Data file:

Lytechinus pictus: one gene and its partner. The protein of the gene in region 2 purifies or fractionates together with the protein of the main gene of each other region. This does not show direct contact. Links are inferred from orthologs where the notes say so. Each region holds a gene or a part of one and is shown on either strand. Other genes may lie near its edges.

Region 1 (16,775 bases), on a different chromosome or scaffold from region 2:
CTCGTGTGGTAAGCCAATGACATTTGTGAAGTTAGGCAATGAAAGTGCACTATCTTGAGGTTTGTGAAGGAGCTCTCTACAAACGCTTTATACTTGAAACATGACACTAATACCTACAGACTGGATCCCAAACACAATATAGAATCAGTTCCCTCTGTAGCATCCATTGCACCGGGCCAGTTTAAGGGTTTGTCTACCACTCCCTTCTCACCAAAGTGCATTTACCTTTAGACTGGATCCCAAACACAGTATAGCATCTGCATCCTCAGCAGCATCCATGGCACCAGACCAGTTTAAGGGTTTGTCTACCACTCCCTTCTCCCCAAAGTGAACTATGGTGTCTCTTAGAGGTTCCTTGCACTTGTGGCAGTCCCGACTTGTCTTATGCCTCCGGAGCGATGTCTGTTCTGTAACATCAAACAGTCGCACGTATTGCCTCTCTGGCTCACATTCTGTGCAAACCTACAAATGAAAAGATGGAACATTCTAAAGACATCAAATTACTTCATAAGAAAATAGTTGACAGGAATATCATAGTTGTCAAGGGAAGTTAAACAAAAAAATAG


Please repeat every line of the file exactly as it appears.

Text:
Lytechinus pictus: one gene and its partner. The protein of the gene in region 2 purifies or fractionates together with the protein of the main gene of each other region. This does not show direct contact. Links are inferred from orthologs where the notes say so. Each region holds a gene or a part of one and is shown on either strand. Other genes may lie near its edges.

Region 1 (16,775 bases), on a different chromosome or scaffold from region 2:
CTCGTGTGGTAAGCCAATGACATTTGTGAAGTTAGGCAATGAAAGTGCACTATCTTGAGGTTTGTGAAGGAGCTCTCTACAAACGCTTTATACTTGAAACATGACACTAATACCTACAGACTGGATCCCAAACACAATATAGAATCAGTTCCCTCTGTAGCATCCATTGCACCGGGCCAGTTTAAGGGTTTGTCTACCACTCCCTTCTCACCAAAGTGCATTTACCTTTAGACTGGATCCCAAACACAGTATAGCATCTGCATCCTCAGCAGCATCCATGGCACCAGACCAGTTTAAGGGTTTGTCTACCACTCCCTTCTCCCCAAAGTGAACTATGGTGTCTCTTAGAGGTTCCTTGCACTTGTGGCAGTCCCGACTTGTCTTATGCCTCCGGAGCGATGTCTGTTCTGTAACATCAAACAGTCGCACGTATTGCCTCTCTGGCTCACATTCTGTGCAAACCTACAAATGAAAAGATGGAACATTCTAAAGACATCAAATTACTTCATAAGAAAATAGTTGACAGGAATATCATAGTTGTCAAGGGAAGTTAAACAAAAAAATAG